Cooked and cold-served products (18 samples) included: seafood salad, green beans, boiled meat dressed with green sauce (parsley, capers, pickled gherkins, anchovy) or “aurora sauce” (thin broth, tomato purée, cream), boiled meat with raw apples, boiled meat with carrots, boiled Savoy cabbage, and sliced turkey.
Finally, cold gastronomic products (27 samples) included: green, mixed, or “caprese” (hand-cut fresh tomatoes, mozzarella cheese, and basil) salad, ham, emmenthal cheese, and raw savoy cabbage.
Within each food category, some food preparations (e.g., boiled meat dressed with green sauce, green salad, etc.) were repeatedly sampled during the study.
A total of 179 food preparations, including those subjected to microbiological analyses, underwent temperature monitoring using a high precision thermometer “Checktemp 98509-1” (Hanna Instruments, Milan, Italy). The acceptability of meals using this parameter was established on the basis of D.P.R. no. 327 of 26/03/1980 (Art. 31), published in the Official Gazette of the Italian Republic No. 193 of 16/07/1980 .
Twenty-five grams of each sample were aseptically weighed in sterile bags, diluted in 225 mL of peptone water (bacteriological peptone 1 g/L) and homogenized in a Stomacher 400 Circulator apparatus (PBI International, Milan, Italy) for the enumeration of the following microorganisms: total mesophilic aerobes (TMA), coliforms (C), Escherichia coli (Ec), Staphylococcus aureus (Sa), Bacillus cereus (Bc), and sulphite-reducing clostridia (SRC).
All the samples were analysed as already described by Osimani et al. . Briefly, total mesophilic aerobes were counted in Standard Plate Count Agar (PCA, Oxoid, Basingstoke, UK); E. coli and coliforms in Chromogenic Coliform Agar (CCA, Biolife, Milan, Italy); B. cereus on Bacillus cereus Agar Base added with antimicrobic supplement (Biolife, Milan, Italy); sulphite-reducing clostridia in Tryptose Sulphite Cycloserine (TSC, Biolife); S. aureus on Baird Parker Agar Base supplemented with Egg-Yolk Tellurite Emulsion (Oxoid). For the enumeration of the latter microorganism, black colonies with convex elevation and light halo underwent the Staphylase test (Oxoid) and those positive for coagulase reaction were further subjected to t-test (Oxoid). The presence of Listeria monocytogenes and Salmonella spp. was assessed in accordance with AFNOR BIO 12/11-03/04  and AFNOR BIO 12/16-09/05  standard methods, respectively.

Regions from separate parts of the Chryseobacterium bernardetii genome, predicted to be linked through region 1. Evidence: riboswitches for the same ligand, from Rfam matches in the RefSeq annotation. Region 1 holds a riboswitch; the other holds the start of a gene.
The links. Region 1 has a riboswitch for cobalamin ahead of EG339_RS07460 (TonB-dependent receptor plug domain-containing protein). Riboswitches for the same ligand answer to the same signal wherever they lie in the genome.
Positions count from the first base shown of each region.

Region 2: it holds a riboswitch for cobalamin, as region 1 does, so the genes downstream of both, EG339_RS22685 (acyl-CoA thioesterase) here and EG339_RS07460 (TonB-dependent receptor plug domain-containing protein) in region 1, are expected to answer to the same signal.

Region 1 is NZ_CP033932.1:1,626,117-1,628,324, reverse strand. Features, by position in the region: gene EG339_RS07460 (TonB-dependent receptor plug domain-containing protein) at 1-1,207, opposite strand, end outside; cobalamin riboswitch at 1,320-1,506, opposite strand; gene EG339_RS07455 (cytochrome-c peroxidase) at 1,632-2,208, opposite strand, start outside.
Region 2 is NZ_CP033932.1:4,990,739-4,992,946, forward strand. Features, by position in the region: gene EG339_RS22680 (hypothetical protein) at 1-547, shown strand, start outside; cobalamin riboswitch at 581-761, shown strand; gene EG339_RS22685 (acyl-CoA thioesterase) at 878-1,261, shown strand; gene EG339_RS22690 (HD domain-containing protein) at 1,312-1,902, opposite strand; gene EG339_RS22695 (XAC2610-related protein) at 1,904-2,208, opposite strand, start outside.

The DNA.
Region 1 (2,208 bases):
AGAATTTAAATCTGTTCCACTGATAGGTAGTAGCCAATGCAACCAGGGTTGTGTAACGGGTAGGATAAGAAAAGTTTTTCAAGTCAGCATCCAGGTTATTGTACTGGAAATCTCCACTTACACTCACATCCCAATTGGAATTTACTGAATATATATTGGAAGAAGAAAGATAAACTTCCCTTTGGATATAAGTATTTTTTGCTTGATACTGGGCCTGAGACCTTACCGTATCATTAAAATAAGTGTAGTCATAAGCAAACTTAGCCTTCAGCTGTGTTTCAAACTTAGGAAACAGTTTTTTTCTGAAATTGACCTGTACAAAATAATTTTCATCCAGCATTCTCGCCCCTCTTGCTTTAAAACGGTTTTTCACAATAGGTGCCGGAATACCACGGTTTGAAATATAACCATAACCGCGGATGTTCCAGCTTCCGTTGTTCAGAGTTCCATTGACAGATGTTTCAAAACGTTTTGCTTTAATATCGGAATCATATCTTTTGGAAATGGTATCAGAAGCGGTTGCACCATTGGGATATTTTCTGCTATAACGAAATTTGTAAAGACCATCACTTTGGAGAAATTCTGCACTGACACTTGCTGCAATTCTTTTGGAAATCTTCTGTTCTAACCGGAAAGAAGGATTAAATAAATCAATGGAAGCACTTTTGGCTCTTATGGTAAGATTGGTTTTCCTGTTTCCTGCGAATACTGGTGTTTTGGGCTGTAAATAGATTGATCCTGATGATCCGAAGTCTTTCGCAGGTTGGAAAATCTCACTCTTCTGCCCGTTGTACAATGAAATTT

Acceptability of food samples was arbitrarily established on the basis of the microbiological limits set by the Italian guidelines for food product microbiological quality as previously reported by Osimani et al. 2011  and shown in Table 1.
2.3. Environmental Analyses
Small equipment, cooking tools, tableware, and chopping boards were microbiologically examined using the Swab Rince Kit (Oxoid); E. coli, coliforms and total mesophilic aerobes were further enumerated as previously described by Osimani et al. . Small equipment and cooking tools (referred to as “e”) (32 swabs) included: slicing machines, meat grinder, cutlery and pans; tableware (referred to as “t”) (18 swabs) included: stainless steel preparation tables and shelves; chopping boards (referred to as “b”) (25 swabs) included: a raw meat chopping board, a fresh vegetable chopping board and a raw fish chopping board. All the surface sampling procedures were performed in the absence of the canteen staff in order to verify the appropriateness of cleaning and sanitation operations carried out at the end of the day of work. The hygiene of the canteen staff was also monitored by surface-swabbing of hands and white coats for the enumeration of E. coli, coliforms and S. aureus, as previously described by Osimani et al. 2011 . Acceptability of surface and staff hygiene was arbitrarily established on the basis of the microbiological limits reported by Osimani et al. ; the microbial limits adopted for the acceptability of surfaces were: 1.0 Log·cfu/cm2 for total mesophilic aerobes, 0 Log·cfu/cm2 for coliforms and E. coli. Microbial limits adopted for the acceptability of hands and white coats swab samples were: 1.0 Log·cfu/cm2 for coliforms and, 1.0 Log·cfu/cm2 for S. aureus.
|Log cfu/g||Log cfu/g||Log cfu/g||Log cfu/g||Log cfu/g||Log cfu/g|
|Cooked products||4.0||3.0||1.0||2.0||2.0||1.0||Abs./25g||Abs./25 g|
|(warm- and cold- served)|
|Cold gastronomic products||5.7||3.0||1.0||2.0||2.0||1.0||Abs./25 g||Abs./25 g|
Bacterial class codes: TMA = Total Mesophilic Aerobes; C = Coliforms; Ec = Escherichia coli; Sa = Staphylococcus aureus; Bc = Bacillus cereus; SRC = Sulphite-Reducing Clostridia; S = Salmonella spp.; L = Listeria monocytogenes; cfu: colony forming units; Abs: absence.